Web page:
“In the Dark Horse Project at the Harvard Graduate School of Education, [Authors} studied women and men who achieved impressive success even though nobody saw them coming…This mold-breaking approach doesn’t depend on your SAT scores, who you know, or how much money you have. The secret is a mindset that can be expressed in plain English: Harness your individuality in the pursuit of fulfillment to achieve excellence…will guide you to a life of passion, purpose, and achievement.”


Cultivate will share relevant articles on organizational leadership from reputable sources that relate to our focus on renewing leaders and are congruent with our offered consulting areas.

3 Ways to Boost Retention Through Professional Development

by Erica Keswin

April 05, 2022

People’s lives and priorities are changing in dramatic ways before our very eyes. While increasing compensation, promoting from within, offering flexible schedules, and making remote work easier are always good talent strategies, there’s one lever leaders can pull that’s highly accessible, doesn’t have to be expensive, and gives employees something they really want: on-the-job professional development. The author offers three ways for leaders to prioritize learning and development in their organizations. 

Onboarding Can Make or Break a New Hire’s Experience

by Sinazo Sibisi and Gys Kappers

April 5, 2022

Poor onboarding can leave your employees with lower confidence in their new roles, worsened levels of engagement, and an increased risk of jumping ship when they see a new, more exciting position elsewhere. On the other hand, companies that implement a formal onboarding program could see 50% greater employee retention among new recruits and 62% greater productivity within the same group. Given that how you onboard your employees will determine their experience, managers can take the following steps to ensure they set their new hires up for success: 1) set clear goals and measures for success, 2) create a multi-departmental onboarding team, and 3) provide support throughout the onboarding journey.

Preventing Burnout Is About Empathetic Leadership

by Jennifer Moss

September, 28,2020

Taking a one-size-fits-all approach to burnout prevention won’t help. Resilient leaders make quick pivots and remain nimble. Empathetic leaders dial in to the needs of their employees and adjust to the moment. And human-centered leaders give their companies a fighting chance to flourish in the middle of a global pandemic. This article explores how empathetic leaders are helping employees to navigate the Covid-19 pandemic in healthy ways, and how you can, too. Take our survey to share your own experience with burnout during the pandemic.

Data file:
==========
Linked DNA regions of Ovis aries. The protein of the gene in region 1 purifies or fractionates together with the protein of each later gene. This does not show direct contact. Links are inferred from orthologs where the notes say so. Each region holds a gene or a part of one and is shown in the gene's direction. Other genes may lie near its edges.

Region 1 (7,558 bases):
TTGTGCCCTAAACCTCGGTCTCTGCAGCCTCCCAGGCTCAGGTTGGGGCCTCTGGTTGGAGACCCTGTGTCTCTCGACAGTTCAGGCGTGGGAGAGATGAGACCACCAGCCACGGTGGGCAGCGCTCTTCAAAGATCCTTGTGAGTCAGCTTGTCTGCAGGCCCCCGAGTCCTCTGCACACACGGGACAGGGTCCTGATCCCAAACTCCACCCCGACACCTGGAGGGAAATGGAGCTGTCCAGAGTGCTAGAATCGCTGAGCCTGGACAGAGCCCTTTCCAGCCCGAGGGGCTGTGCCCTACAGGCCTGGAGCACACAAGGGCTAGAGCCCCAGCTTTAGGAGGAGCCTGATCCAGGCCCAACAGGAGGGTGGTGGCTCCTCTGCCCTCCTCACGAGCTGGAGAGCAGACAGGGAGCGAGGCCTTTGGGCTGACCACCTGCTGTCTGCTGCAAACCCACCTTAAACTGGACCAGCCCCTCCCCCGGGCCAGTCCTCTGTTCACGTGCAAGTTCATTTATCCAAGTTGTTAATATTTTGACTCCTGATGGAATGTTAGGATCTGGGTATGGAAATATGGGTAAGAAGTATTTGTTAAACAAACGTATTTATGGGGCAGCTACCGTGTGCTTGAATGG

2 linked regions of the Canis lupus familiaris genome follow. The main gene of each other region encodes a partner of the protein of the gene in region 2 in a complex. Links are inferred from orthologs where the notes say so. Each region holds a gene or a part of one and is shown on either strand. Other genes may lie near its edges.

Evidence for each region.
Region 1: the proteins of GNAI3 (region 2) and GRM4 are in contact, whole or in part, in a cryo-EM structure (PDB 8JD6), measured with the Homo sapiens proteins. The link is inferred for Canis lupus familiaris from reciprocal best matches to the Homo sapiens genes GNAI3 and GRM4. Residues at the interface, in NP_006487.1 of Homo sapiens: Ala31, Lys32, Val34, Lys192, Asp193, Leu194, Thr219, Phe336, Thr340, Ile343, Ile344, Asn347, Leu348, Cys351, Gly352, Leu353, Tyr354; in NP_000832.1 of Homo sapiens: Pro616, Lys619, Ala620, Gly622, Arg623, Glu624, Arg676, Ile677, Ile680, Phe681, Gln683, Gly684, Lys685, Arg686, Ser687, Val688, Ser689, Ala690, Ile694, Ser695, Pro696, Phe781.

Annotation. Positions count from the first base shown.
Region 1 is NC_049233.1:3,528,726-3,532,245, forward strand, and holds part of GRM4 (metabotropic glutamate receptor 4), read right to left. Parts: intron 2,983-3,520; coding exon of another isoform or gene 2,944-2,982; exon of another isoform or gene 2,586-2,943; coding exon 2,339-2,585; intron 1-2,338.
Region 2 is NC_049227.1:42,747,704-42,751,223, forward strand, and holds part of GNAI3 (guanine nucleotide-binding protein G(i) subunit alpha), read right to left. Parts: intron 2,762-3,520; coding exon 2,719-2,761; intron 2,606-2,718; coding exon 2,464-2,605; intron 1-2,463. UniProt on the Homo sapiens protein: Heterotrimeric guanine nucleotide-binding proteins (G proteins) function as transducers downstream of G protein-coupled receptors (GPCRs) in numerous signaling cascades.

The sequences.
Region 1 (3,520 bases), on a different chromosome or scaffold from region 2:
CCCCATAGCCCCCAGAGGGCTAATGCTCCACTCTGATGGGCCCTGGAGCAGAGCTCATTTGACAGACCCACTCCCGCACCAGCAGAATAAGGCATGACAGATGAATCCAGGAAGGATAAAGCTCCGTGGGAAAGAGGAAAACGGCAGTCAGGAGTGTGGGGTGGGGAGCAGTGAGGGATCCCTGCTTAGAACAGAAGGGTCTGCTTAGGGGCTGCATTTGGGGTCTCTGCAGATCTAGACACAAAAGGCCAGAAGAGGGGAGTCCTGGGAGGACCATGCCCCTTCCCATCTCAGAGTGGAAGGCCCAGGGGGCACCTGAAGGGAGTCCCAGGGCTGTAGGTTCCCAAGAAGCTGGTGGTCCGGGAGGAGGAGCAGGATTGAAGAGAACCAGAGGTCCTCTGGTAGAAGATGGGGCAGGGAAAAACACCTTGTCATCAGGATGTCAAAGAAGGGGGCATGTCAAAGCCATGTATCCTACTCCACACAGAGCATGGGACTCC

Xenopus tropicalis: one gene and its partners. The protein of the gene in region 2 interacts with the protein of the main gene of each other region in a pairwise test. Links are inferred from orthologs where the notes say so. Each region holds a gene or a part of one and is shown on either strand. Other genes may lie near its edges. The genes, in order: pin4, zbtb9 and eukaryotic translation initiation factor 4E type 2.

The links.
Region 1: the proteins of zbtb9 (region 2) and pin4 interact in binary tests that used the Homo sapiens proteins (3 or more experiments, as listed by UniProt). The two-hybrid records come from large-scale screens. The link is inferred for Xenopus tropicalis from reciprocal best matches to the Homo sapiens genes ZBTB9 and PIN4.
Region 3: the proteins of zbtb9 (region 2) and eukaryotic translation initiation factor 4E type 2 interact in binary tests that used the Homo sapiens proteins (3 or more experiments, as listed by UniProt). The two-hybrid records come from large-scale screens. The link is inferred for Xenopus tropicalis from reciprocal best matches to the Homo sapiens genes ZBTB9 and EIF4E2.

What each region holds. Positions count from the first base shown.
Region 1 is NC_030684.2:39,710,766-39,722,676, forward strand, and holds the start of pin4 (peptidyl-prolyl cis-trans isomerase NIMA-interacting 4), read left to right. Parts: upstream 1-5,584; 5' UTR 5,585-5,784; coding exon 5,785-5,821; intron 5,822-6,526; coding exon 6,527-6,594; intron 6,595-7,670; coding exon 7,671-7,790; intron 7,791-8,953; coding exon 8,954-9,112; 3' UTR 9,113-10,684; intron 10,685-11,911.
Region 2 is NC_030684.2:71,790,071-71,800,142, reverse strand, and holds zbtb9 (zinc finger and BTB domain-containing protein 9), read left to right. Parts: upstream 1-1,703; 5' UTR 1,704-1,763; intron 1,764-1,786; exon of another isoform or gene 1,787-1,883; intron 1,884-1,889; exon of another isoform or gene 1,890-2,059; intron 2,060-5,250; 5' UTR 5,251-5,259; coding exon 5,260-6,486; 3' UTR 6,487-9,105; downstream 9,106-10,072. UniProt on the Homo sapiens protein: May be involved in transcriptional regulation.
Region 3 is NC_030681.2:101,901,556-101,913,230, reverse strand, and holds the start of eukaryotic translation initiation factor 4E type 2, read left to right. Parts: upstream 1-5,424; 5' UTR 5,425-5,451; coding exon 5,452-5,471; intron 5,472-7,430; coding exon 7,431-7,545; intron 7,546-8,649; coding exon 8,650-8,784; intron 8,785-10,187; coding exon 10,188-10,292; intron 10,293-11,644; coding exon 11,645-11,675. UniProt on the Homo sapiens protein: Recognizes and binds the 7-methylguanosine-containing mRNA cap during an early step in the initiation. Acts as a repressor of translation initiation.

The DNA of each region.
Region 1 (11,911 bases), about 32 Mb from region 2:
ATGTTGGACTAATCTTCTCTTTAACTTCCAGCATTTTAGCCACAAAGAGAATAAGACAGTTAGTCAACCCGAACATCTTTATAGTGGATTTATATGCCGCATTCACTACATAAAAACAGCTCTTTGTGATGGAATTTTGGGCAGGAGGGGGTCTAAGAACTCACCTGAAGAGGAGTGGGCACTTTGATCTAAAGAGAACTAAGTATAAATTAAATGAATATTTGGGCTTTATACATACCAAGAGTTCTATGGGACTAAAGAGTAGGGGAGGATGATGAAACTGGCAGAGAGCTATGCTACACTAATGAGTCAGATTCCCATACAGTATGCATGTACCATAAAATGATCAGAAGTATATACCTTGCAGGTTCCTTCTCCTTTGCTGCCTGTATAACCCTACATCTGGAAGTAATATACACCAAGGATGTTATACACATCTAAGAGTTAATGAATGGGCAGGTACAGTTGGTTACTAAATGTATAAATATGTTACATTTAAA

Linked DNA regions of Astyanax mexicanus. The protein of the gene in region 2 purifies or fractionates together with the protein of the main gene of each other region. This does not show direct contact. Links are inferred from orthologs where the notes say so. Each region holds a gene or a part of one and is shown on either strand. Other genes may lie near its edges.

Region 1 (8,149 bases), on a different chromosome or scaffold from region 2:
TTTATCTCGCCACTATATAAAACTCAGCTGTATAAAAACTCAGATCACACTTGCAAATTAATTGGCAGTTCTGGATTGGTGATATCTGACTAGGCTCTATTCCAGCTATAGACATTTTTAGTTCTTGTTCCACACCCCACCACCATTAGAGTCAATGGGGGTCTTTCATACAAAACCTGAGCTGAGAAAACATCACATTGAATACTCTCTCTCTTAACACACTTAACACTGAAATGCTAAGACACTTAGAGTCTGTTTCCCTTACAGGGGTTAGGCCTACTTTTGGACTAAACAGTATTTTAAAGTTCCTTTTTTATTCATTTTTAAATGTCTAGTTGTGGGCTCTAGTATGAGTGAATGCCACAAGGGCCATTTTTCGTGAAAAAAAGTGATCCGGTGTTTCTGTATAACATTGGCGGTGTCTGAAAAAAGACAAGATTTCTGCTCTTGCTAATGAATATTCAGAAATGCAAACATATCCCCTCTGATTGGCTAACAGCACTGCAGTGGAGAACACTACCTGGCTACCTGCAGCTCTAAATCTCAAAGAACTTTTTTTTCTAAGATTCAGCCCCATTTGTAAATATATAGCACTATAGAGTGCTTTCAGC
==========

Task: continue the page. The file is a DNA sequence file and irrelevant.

The Leader’s Guide to Corporate Culture

by Boris Groysberg,  Jeremiah Lee,  Jesse Price,  and J. Yo-Jud Cheng

February, 2018

Executives are often confounded by culture, because much of it is anchored in unspoken behaviors, mindsets, and social patterns. Many leaders either let it go unmanaged or relegate it to HR, where it becomes a secondary concern for the business. This is a mistake, because properly managed culture can help them achieve change and build organizations that will thrive in even the most trying times. The authors have reviewed the literature on culture and distilled eight distinct culture styles:

The New Workplace: Where Meaning And Purpose Are More Important Than Ever

by Renelle Darr Forbes Councils Member 

 September 13, 2017

Purpose and meaning is a two-way street where an employee is encouraged to bring their full set of values and strengths to work and, in turn, the organization supports the employee in using those values and strengths in service of its mission. For that reason, it is not only social enterprises that can provide purpose for employees, or that should. Research has found that employees who derive meaning and significance from their work are much more likely to stay with their organizations.

“Kevin’s passion and experience have been instrumental in building collaborative support and catalyzing vision for our organization. His desire and ability to build connections have led to substantial and transformative partnerships for our ongoing ministry efforts.”

— Mark Dunn, President, 1000 Lighthouses